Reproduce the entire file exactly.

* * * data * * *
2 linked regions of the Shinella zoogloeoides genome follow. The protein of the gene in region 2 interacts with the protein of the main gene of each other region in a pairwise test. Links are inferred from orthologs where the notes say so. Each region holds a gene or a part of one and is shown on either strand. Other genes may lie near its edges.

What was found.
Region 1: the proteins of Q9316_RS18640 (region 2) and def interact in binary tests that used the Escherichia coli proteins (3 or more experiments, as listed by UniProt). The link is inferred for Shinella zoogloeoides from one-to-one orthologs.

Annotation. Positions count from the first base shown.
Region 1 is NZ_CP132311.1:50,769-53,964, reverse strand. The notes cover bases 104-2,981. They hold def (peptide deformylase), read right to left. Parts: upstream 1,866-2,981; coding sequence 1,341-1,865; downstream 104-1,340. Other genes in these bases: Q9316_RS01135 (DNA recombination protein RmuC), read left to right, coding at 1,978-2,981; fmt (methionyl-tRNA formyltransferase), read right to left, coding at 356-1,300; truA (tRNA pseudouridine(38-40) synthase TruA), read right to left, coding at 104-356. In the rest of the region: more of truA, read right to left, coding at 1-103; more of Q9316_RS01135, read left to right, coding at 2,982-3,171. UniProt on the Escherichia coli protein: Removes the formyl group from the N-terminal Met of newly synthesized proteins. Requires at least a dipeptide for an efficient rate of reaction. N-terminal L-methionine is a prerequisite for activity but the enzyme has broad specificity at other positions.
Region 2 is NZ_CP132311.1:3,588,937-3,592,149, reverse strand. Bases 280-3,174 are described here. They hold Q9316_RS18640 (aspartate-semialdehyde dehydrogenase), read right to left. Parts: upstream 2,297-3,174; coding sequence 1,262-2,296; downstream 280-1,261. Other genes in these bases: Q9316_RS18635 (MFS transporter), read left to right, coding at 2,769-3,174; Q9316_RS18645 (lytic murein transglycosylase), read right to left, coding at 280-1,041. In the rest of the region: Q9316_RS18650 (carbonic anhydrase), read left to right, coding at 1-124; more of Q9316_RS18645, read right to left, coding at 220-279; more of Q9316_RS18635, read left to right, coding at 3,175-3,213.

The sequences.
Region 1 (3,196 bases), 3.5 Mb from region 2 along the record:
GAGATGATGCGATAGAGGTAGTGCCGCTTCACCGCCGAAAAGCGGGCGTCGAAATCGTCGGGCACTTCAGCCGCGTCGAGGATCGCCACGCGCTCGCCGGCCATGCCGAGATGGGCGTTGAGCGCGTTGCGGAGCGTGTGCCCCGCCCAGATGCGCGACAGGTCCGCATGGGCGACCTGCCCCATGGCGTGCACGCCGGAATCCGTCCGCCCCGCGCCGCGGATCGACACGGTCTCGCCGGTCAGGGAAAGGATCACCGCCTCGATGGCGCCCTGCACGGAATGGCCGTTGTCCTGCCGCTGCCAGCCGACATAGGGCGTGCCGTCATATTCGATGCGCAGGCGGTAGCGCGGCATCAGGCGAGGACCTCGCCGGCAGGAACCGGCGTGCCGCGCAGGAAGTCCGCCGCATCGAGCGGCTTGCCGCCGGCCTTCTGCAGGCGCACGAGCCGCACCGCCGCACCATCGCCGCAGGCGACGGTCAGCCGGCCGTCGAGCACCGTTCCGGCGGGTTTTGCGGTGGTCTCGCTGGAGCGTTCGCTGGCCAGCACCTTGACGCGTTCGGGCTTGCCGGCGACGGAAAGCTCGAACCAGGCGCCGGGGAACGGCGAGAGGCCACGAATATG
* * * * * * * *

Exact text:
2 linked regions of the Shinella zoogloeoides genome follow. The protein of the gene in region 2 interacts with the protein of the main gene of each other region in a pairwise test. Links are inferred from orthologs where the notes say so. Each region holds a gene or a part of one and is shown on either strand. Other genes may lie near its edges.

What was found.
Region 1: the proteins of Q9316_RS18640 (region 2) and def interact in binary tests that used the Escherichia coli proteins (3 or more experiments, as listed by UniProt). The link is inferred for Shinella zoogloeoides from one-to-one orthologs.

Annotation. Positions count from the first base shown.
Region 1 is NZ_CP132311.1:50,769-53,964, reverse strand. The notes cover bases 104-2,981. They hold def (peptide deformylase), read right to left. Parts: upstream 1,866-2,981; coding sequence 1,341-1,865; downstream 104-1,340. Other genes in these bases: Q9316_RS01135 (DNA recombination protein RmuC), read left to right, coding at 1,978-2,981; fmt (methionyl-tRNA formyltransferase), read right to left, coding at 356-1,300; truA (tRNA pseudouridine(38-40) synthase TruA), read right to left, coding at 104-356. In the rest of the region: more of truA, read right to left, coding at 1-103; more of Q9316_RS01135, read left to right, coding at 2,982-3,171. UniProt on the Escherichia coli protein: Removes the formyl group from the N-terminal Met of newly synthesized proteins. Requires at least a dipeptide for an efficient rate of reaction. N-terminal L-methionine is a prerequisite for activity but the enzyme has broad specificity at other positions.
Region 2 is NZ_CP132311.1:3,588,937-3,592,149, reverse strand. Bases 280-3,174 are described here. They hold Q9316_RS18640 (aspartate-semialdehyde dehydrogenase), read right to left. Parts: upstream 2,297-3,174; coding sequence 1,262-2,296; downstream 280-1,261. Other genes in these bases: Q9316_RS18635 (MFS transporter), read left to right, coding at 2,769-3,174; Q9316_RS18645 (lytic murein transglycosylase), read right to left, coding at 280-1,041. In the rest of the region: Q9316_RS18650 (carbonic anhydrase), read left to right, coding at 1-124; more of Q9316_RS18645, read right to left, coding at 220-279; more of Q9316_RS18635, read left to right, coding at 3,175-3,213.

The sequences.
Region 1 (3,196 bases), 3.5 Mb from region 2 along the record:
GAGATGATGCGATAGAGGTAGTGCCGCTTCACCGCCGAAAAGCGGGCGTCGAAATCGTCGGGCACTTCAGCCGCGTCGAGGATCGCCACGCGCTCGCCGGCCATGCCGAGATGGGCGTTGAGCGCGTTGCGGAGCGTGTGCCCCGCCCAGATGCGCGACAGGTCCGCATGGGCGACCTGCCCCATGGCGTGCACGCCGGAATCCGTCCGCCCCGCGCCGCGGATCGACACGGTCTCGCCGGTCAGGGAAAGGATCACCGCCTCGATGGCGCCCTGCACGGAATGGCCGTTGTCCTGCCGCTGCCAGCCGACATAGGGCGTGCCGTCATATTCGATGCGCAGGCGGTAGCGCGGCATCAGGCGAGGACCTCGCCGGCAGGAACCGGCGTGCCGCGCAGGAAGTCCGCCGCATCGAGCGGCTTGCCGCCGGCCTTCTGCAGGCGCACGAGCCGCACCGCCGCACCATCGCCGCAGGCGACGGTCAGCCGGCCGTCGAGCACCGTTCCGGCGGGTTTTGCGGTGGTCTCGCTGGAGCGTTCGCTGGCCAGCACCTTGACGCGTTCGGGCTTGCCGGCGACGGAAAGCTCGAACCAGGCGCCGGGGAACGGCGAGAGGCCACGAATATG